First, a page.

Odds are increasing that there won’t be another fiscal stimulus package before Jan. 20, Inauguration Day, which is raising fears that the nascent recovery, already under pressure from a sharp increase in coronavirus infections, will stall and possibly reverse.
The Trump administration, according to news reports, has retreated from negotiations on a new economic relief package, leaving Senate Majority Leader Mitch McConnell, R-Ky., in charge of fashioning a deal with House Speaker Nancy Pelosi, D-Calif., and the two remain far apart on a compromise.
On Thursday, McConnell repeated his support for a $500 billion package that failed to pass the Senate previously, while Pelosi and Senate Minority Leader Chuck Schumer, D-N.Y., at a news conference continued to press for the $2.2 trillion Heroes Act, which the House of Representatives passed last month.
Also on Thursday, the U.S. set another daily record for new COVID-19 cases — more than 160,000 — bringing the total number of infections to 10.6 million, and the death count grew to 243,000 as hospitalizations related to the virus also set a new record.
“The short-term economic outlook will be dominated by what happens with the pandemic,“ said John Ricco, senior analyst at the Penn Wharton Budget Model, which provides nonpartisan analysis of federal budgetary issues. “It is a dire situation that will continue to get worse without any changes in the course of action,” he added, speaking at a virtual press briefing about the economic implications of the 2020 election.
Federal Reserve Chairman Jerome Powell once again sounded the same alarm bell in a European Central Bank webcast Thursday, but this time with more urgency. “With the virus now spreading, the next few months could be challenging,” said Powell. “We’ve got new cases at a record level, we’ve seen a number of states begin to reimpose limited activity restrictions, and people may lose confidence that it is safe to go out…. My sense is that we will need to do more, and Congress may need to do more as well on fiscal policy,” Powell said.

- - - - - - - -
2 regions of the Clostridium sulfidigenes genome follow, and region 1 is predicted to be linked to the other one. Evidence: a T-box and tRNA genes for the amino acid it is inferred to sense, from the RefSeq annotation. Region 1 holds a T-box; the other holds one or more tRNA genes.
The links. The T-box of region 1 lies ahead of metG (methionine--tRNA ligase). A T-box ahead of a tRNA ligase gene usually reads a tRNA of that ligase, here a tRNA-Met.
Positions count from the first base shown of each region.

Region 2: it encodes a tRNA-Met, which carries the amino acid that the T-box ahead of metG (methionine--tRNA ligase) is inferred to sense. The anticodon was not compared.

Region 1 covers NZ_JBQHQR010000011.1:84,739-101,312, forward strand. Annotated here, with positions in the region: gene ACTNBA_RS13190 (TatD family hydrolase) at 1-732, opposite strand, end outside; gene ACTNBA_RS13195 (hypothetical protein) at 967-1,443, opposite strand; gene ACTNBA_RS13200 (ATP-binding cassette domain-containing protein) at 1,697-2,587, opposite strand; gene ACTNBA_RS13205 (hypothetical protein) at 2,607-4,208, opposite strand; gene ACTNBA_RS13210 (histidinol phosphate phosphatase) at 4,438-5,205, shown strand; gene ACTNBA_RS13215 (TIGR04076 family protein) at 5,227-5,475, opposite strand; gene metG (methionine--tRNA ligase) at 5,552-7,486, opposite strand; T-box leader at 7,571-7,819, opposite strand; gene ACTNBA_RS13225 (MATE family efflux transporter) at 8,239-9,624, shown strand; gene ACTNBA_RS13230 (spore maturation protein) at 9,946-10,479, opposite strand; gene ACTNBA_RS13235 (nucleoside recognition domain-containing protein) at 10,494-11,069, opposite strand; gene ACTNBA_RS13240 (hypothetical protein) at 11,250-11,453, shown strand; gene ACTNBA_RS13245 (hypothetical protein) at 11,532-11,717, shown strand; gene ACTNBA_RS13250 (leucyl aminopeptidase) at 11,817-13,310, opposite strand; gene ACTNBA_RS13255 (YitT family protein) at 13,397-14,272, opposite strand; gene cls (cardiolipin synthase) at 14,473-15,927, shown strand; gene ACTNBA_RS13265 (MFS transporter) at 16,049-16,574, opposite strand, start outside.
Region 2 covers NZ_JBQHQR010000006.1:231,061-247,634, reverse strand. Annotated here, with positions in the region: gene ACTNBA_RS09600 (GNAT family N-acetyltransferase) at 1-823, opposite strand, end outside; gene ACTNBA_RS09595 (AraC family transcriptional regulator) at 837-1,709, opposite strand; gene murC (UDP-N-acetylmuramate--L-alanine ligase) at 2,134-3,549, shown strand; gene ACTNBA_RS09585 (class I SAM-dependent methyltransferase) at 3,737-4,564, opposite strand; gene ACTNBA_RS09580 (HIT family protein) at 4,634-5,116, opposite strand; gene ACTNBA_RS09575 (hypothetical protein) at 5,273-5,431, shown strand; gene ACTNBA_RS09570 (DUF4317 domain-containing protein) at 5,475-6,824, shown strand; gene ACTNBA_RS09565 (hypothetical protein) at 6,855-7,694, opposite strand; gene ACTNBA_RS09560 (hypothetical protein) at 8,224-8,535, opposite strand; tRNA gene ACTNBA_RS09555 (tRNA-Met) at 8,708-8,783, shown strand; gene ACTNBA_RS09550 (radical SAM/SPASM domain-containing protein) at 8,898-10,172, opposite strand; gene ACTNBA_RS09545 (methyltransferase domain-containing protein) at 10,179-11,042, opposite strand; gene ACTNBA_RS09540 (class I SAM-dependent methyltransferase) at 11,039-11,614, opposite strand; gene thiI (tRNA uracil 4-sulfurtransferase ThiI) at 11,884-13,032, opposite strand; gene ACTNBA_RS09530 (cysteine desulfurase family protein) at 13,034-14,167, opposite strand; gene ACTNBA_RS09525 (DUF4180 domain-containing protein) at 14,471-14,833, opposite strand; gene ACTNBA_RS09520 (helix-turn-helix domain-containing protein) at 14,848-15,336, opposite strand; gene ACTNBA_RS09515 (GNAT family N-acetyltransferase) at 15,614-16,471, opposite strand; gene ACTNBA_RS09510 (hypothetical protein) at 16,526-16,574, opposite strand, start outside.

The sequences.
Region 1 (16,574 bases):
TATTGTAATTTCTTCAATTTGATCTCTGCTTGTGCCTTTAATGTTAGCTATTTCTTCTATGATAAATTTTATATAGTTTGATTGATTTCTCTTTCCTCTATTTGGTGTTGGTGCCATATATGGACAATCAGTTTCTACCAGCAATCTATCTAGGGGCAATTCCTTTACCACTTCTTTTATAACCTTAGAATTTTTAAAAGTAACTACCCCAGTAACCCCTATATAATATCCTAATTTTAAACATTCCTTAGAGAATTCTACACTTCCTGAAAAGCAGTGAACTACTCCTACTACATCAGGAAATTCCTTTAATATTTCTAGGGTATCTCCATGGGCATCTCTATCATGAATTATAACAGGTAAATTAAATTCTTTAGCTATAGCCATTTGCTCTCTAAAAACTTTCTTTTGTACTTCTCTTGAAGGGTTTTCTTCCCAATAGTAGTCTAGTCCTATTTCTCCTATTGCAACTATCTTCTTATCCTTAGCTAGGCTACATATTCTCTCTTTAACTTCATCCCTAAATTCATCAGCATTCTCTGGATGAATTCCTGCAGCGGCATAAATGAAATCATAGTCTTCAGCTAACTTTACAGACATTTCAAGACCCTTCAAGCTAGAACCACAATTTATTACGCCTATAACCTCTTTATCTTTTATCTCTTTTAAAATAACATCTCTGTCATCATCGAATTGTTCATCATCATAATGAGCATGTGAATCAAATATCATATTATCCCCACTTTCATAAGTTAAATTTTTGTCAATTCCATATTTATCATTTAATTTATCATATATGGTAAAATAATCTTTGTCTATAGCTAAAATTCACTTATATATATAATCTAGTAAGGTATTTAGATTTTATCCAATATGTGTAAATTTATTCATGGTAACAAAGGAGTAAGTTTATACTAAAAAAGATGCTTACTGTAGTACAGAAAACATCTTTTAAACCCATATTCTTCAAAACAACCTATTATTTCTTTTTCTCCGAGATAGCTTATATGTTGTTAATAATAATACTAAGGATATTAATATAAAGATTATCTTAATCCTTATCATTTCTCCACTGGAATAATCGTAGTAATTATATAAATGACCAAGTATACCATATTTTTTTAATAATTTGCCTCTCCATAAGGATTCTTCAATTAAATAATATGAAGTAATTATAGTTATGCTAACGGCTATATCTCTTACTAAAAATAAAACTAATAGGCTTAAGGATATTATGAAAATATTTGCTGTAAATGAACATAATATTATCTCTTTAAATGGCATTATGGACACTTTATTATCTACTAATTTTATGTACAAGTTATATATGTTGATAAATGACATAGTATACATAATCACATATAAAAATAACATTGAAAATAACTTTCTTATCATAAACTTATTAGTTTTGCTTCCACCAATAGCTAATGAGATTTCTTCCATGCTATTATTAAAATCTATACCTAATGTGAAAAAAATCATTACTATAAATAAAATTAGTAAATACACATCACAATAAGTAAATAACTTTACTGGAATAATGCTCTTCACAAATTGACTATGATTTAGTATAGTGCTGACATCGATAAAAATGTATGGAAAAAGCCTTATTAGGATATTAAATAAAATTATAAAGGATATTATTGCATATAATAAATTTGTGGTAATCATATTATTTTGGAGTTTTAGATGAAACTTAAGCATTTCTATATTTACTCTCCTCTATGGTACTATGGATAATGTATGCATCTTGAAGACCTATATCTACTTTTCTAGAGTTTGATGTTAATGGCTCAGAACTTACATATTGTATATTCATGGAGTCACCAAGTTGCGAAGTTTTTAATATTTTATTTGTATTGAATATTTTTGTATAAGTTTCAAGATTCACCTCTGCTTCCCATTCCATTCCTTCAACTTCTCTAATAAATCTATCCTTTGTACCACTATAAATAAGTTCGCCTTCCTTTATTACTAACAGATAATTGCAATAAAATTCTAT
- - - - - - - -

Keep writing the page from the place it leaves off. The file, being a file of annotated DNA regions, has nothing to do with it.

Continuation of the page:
The Fed chief is also worried about the long term. “Even after the unemployment rate goes down and there is a vaccine, there is going to be, probably, a substantial group of workers [who] are going to need support as they find their way in the post-pandemic economy because it’s going to be different in some fundamental ways,” he said.
If Congress can’t agree on a new economic relief package before year-end, some key provisions of the CARES Act that haven’t already expired — the Paycheck Protection Program already has — will end, along with many of the Federal Reserve’s lending facilities that are backed by the U.S. Treasury with funds from the CARES Act unless the Treasury acts preemptively.
Among the provisions set to expire are the moratoriums on federal student loan payments and on foreclosures and evictions for homeowners with federally insured single family mortgages.
Also set to expire at year-end is the employee retention tax credit for employers whose businesses had experienced significant declines in gross receipts or had to fully or partially suspend operations during the pandemic on orders from a governmental authority.
“We’re monitoring the fiscal response closely, as a premature retrenchment could set back an economic restart that has so far surprised to the upside,” wrote strategists at BlackRock Investment Institute led by Jean Boivin, its head in their weekly commentary.
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